FAQs about Lasers and Moldmaking
After doing his own homework on laser engraving mold cavities, a reader reached out to MMT with specific questions about laser types, applications, wattage, work envelope size, cost and safety requirements. We then reached out to industry for some insight.
LaserStar Technologies was the first to respond. This supplier of laser sources and systems for laser welding, laser marking, deep engraving and laser cutting offers answers to a few frequently asked questions about lasers in moldmaking.
There are many uses for laser technology in moldmaking, including wear, damage and design changes due mold modifications or re-manufacturing. Laser welding systems can prevent the need to re-fabricate and focus on repairing rather than re-manufacturing parts.
Laser marking and engraving technology is also a very common practice in this market used to brand, serialize and create markings and deep engravings on tools as well as molds and mold cavities. According to LaserStar, shops currently using laser technology are often amazed at the wide range of applications and the ability to produce a higher quality product in less time with fewer materials while eliminating excessive heat effects.
Q: How is laser engraving used and what type of lasers are used for moldmaking applications?
A: In moldmaking applications, typically a fiber or flash lamp laser marking system is used for either marking insert position, tool ID number, material type and various other information about the mold. Also, lasers are used to create the mold or surface texture. Fiber lasers have been replacing flash lamp lasers for engraving due to their longer life, high pulse-to-pulse stability and low maintenance.
Q: What type of laser is used for deep engraving?
A: Deep engravings are typically of depths greater than 0.001 of an inch. Fiber lasers are ideal for deep engraving as they are efficient and fast.
Q: What type of laser is used for shallow engraving?
A: Shallow engraving or surface markings are either anneal markings (heating of the surface) or light ablation with minimal surface removal measured in microns. CO2, ultraviolet, fiber, and flash lamp lasers can achieve shallow or surface markings.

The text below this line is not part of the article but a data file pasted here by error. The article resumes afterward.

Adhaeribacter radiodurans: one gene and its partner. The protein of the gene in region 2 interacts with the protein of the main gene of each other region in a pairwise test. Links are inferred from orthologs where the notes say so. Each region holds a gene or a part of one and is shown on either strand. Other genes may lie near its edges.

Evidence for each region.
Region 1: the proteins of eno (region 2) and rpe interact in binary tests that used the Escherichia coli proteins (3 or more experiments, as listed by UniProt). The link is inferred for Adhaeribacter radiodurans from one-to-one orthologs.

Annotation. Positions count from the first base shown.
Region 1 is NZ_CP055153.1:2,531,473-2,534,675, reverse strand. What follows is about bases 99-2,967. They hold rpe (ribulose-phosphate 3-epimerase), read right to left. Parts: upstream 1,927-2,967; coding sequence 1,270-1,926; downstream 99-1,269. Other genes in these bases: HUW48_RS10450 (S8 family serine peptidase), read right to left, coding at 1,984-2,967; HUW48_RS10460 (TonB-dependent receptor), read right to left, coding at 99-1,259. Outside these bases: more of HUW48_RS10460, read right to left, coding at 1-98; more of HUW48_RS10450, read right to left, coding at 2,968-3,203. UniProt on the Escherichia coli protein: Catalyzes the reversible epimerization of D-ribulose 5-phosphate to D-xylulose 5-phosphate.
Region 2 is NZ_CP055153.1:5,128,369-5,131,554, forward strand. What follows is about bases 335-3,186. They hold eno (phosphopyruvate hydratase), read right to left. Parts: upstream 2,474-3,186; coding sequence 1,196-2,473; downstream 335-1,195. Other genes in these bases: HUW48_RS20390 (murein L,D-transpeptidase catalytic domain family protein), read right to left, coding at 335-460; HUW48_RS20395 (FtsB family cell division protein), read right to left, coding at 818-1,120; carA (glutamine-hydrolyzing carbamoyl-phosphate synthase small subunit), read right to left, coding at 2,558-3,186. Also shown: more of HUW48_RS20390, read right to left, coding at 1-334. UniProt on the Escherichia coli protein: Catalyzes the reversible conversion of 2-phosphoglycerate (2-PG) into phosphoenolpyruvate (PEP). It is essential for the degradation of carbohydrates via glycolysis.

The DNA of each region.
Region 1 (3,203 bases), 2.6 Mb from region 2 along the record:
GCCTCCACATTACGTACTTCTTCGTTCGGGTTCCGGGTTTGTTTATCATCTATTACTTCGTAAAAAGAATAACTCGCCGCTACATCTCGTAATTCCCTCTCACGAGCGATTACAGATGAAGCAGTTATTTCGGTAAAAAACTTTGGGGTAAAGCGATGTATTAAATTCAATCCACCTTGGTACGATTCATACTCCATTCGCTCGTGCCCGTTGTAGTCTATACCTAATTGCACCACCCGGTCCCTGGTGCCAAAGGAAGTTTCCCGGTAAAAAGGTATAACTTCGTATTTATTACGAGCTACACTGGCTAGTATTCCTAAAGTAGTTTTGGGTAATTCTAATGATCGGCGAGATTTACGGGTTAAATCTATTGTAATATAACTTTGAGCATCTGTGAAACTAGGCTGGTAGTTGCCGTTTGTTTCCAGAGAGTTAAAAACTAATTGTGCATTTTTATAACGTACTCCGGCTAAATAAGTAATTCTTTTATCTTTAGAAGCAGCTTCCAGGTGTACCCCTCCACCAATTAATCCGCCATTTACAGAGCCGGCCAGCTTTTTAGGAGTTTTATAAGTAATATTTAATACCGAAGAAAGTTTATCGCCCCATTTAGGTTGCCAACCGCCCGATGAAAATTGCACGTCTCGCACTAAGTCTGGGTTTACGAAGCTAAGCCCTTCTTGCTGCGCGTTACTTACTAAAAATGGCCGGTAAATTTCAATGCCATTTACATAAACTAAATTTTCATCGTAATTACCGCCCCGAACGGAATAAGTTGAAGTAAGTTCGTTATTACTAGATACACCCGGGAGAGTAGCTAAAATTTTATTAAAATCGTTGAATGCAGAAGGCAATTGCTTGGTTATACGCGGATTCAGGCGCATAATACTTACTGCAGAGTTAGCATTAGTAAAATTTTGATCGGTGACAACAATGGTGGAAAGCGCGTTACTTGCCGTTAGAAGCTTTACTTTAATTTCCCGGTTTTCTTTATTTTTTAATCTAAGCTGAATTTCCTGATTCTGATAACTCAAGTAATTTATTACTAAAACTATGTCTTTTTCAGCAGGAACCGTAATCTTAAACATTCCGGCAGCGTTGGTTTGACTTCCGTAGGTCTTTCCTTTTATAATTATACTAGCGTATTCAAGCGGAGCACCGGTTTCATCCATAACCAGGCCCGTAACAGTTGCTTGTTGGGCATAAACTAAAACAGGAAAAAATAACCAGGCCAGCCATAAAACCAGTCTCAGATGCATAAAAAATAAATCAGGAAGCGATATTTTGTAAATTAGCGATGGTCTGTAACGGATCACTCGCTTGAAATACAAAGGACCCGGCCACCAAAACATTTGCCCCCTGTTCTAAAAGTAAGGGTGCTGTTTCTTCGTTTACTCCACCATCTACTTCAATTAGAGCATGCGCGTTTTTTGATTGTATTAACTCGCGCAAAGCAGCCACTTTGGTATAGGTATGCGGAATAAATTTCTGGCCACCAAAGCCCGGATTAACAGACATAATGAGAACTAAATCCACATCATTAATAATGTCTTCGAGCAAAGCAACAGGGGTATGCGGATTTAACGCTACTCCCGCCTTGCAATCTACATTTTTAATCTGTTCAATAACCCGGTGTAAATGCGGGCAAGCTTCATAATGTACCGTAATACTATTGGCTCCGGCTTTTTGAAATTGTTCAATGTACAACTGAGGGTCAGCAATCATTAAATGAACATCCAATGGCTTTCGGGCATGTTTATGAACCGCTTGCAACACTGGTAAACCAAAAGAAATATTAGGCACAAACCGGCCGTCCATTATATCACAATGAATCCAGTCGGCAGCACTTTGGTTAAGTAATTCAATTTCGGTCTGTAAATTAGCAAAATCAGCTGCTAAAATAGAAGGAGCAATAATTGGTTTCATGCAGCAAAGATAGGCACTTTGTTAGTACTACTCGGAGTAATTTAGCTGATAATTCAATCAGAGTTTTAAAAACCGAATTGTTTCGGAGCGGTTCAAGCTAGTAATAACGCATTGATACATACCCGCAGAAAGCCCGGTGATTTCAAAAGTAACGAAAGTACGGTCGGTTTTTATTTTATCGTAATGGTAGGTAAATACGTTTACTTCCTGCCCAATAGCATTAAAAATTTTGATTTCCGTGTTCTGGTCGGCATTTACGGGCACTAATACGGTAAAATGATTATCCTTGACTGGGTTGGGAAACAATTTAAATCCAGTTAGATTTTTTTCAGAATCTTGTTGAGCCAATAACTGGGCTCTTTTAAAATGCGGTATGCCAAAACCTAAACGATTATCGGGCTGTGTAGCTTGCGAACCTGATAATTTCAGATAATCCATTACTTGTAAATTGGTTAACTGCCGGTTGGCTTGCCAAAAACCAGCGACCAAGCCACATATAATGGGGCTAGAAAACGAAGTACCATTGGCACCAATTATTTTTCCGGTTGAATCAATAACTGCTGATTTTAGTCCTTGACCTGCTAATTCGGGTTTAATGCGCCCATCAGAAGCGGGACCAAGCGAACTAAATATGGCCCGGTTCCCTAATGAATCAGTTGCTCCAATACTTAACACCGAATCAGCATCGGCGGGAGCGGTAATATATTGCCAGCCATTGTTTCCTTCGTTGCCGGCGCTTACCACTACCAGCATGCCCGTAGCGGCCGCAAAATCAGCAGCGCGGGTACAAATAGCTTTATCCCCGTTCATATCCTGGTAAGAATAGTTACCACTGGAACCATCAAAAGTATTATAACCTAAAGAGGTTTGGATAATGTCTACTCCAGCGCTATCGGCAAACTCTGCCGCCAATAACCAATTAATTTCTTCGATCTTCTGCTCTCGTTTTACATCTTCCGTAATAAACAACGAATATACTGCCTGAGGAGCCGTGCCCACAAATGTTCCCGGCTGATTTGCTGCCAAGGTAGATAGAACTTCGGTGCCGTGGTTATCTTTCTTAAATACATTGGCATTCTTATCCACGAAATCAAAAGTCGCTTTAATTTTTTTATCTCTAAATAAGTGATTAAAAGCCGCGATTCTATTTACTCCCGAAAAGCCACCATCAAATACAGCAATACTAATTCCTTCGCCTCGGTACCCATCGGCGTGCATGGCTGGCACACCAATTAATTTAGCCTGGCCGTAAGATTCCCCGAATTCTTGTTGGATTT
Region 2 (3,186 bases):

Q: Can you provide guidelines for laser wattage, typical work envelope sizes, cost range and safety requirements?
A: The wattage will be determined by the application, cycle time and budget. Typical wattages are 20-, 30-, 50- and 100-watt. The work envelope again is determined by the application. The use of safety glasses during operation is recommended with Class 4 (open) laser marking systems, and Class 1 systems come with enclosures to safeguard operators from associated laser hazards.
Q: What are some important considerations when comparing lasers?
A: For the mold industry, the fiber laser marking system would be the preferable laser since it reacts the best on metal directly. Also, in the mold industry they are looking for deep engravings (typically .005” to .010”). Fiber lasers require minimal maintenance as they are fully air-cooled, and minimal optics are involved. Fiber lasers are typically rated at 50,000+ hours of useful work life. There is less calibration and adjustments needed in a fiber compared to a flash lamp system as the diodes do not degrade as flash lamps do over time of use. In addition, flash lamp systems need to have water changes, optics cleaned and/or replaced and aligned. The fiber lasers have minimal consumables like air filters and protective lens for the output lens. This means that fiber laser marking systems are much less expensive to operate.
When comparing laser systems, you should also consider the software package that will be used with the system. Some laser marking systems come with different software packages from basic engraving to 2D/3D complex layered engravings for creating custom textures and three dimensional surfaces.
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